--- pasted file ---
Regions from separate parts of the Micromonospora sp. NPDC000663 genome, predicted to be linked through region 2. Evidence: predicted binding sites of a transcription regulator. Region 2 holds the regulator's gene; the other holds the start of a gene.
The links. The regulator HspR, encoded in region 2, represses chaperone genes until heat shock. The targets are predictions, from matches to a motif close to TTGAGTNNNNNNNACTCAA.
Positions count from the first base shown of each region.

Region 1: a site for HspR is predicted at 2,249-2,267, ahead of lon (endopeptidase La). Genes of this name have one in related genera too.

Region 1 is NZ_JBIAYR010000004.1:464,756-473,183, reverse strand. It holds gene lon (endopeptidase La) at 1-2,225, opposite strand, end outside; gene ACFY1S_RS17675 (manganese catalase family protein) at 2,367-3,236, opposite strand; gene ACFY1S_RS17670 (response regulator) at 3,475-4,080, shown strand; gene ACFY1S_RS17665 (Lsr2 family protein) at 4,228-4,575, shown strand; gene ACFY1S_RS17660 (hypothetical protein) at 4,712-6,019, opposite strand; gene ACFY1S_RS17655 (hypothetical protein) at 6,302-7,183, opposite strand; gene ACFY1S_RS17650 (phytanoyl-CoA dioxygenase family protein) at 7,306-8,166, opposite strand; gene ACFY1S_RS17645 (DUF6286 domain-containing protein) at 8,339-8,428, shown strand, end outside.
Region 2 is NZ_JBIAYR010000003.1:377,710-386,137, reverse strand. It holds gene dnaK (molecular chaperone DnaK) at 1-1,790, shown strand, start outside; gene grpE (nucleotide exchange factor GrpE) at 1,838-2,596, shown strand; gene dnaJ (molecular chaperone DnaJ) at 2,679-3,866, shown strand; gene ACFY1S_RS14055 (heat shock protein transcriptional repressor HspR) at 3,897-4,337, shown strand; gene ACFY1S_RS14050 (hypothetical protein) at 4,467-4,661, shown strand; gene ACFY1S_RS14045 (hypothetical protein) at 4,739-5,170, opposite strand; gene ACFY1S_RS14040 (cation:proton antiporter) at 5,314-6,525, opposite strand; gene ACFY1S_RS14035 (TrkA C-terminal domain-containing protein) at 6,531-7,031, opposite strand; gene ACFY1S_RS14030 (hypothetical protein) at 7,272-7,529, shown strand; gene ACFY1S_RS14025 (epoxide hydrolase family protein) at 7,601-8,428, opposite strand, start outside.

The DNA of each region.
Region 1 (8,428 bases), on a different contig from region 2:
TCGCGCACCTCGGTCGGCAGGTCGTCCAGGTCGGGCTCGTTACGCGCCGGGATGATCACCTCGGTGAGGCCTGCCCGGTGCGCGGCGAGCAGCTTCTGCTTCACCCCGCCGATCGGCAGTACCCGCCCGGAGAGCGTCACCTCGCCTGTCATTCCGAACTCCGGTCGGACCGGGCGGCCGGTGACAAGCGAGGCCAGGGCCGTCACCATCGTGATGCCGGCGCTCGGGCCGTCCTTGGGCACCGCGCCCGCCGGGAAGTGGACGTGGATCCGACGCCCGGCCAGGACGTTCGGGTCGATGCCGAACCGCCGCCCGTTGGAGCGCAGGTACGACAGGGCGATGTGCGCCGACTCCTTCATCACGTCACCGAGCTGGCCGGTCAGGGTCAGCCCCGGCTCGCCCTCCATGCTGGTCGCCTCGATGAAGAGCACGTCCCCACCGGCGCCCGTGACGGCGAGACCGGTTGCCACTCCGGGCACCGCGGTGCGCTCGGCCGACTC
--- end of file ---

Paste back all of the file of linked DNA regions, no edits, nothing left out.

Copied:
Regions from separate parts of the Micromonospora sp. NPDC000663 genome, predicted to be linked through region 2. Evidence: predicted binding sites of a transcription regulator. Region 2 holds the regulator's gene; the other holds the start of a gene.
The links. The regulator HspR, encoded in region 2, represses chaperone genes until heat shock. The targets are predictions, from matches to a motif close to TTGAGTNNNNNNNACTCAA.
Positions count from the first base shown of each region.

Region 1: a site for HspR is predicted at 2,249-2,267, ahead of lon (endopeptidase La). Genes of this name have one in related genera too.

Region 1 is NZ_JBIAYR010000004.1:464,756-473,183, reverse strand. It holds gene lon (endopeptidase La) at 1-2,225, opposite strand, end outside; gene ACFY1S_RS17675 (manganese catalase family protein) at 2,367-3,236, opposite strand; gene ACFY1S_RS17670 (response regulator) at 3,475-4,080, shown strand; gene ACFY1S_RS17665 (Lsr2 family protein) at 4,228-4,575, shown strand; gene ACFY1S_RS17660 (hypothetical protein) at 4,712-6,019, opposite strand; gene ACFY1S_RS17655 (hypothetical protein) at 6,302-7,183, opposite strand; gene ACFY1S_RS17650 (phytanoyl-CoA dioxygenase family protein) at 7,306-8,166, opposite strand; gene ACFY1S_RS17645 (DUF6286 domain-containing protein) at 8,339-8,428, shown strand, end outside.
Region 2 is NZ_JBIAYR010000003.1:377,710-386,137, reverse strand. It holds gene dnaK (molecular chaperone DnaK) at 1-1,790, shown strand, start outside; gene grpE (nucleotide exchange factor GrpE) at 1,838-2,596, shown strand; gene dnaJ (molecular chaperone DnaJ) at 2,679-3,866, shown strand; gene ACFY1S_RS14055 (heat shock protein transcriptional repressor HspR) at 3,897-4,337, shown strand; gene ACFY1S_RS14050 (hypothetical protein) at 4,467-4,661, shown strand; gene ACFY1S_RS14045 (hypothetical protein) at 4,739-5,170, opposite strand; gene ACFY1S_RS14040 (cation:proton antiporter) at 5,314-6,525, opposite strand; gene ACFY1S_RS14035 (TrkA C-terminal domain-containing protein) at 6,531-7,031, opposite strand; gene ACFY1S_RS14030 (hypothetical protein) at 7,272-7,529, shown strand; gene ACFY1S_RS14025 (epoxide hydrolase family protein) at 7,601-8,428, opposite strand, start outside.

The DNA of each region.
Region 1 (8,428 bases), on a different contig from region 2:
TCGCGCACCTCGGTCGGCAGGTCGTCCAGGTCGGGCTCGTTACGCGCCGGGATGATCACCTCGGTGAGGCCTGCCCGGTGCGCGGCGAGCAGCTTCTGCTTCACCCCGCCGATCGGCAGTACCCGCCCGGAGAGCGTCACCTCGCCTGTCATTCCGAACTCCGGTCGGACCGGGCGGCCGGTGACAAGCGAGGCCAGGGCCGTCACCATCGTGATGCCGGCGCTCGGGCCGTCCTTGGGCACCGCGCCCGCCGGGAAGTGGACGTGGATCCGACGCCCGGCCAGGACGTTCGGGTCGATGCCGAACCGCCGCCCGTTGGAGCGCAGGTACGACAGGGCGATGTGCGCCGACTCCTTCATCACGTCACCGAGCTGGCCGGTCAGGGTCAGCCCCGGCTCGCCCTCCATGCTGGTCGCCTCGATGAAGAGCACGTCCCCACCGGCGCCCGTGACGGCGAGACCGGTTGCCACTCCGGGCACCGCGGTGCGCTCGGCCGACTC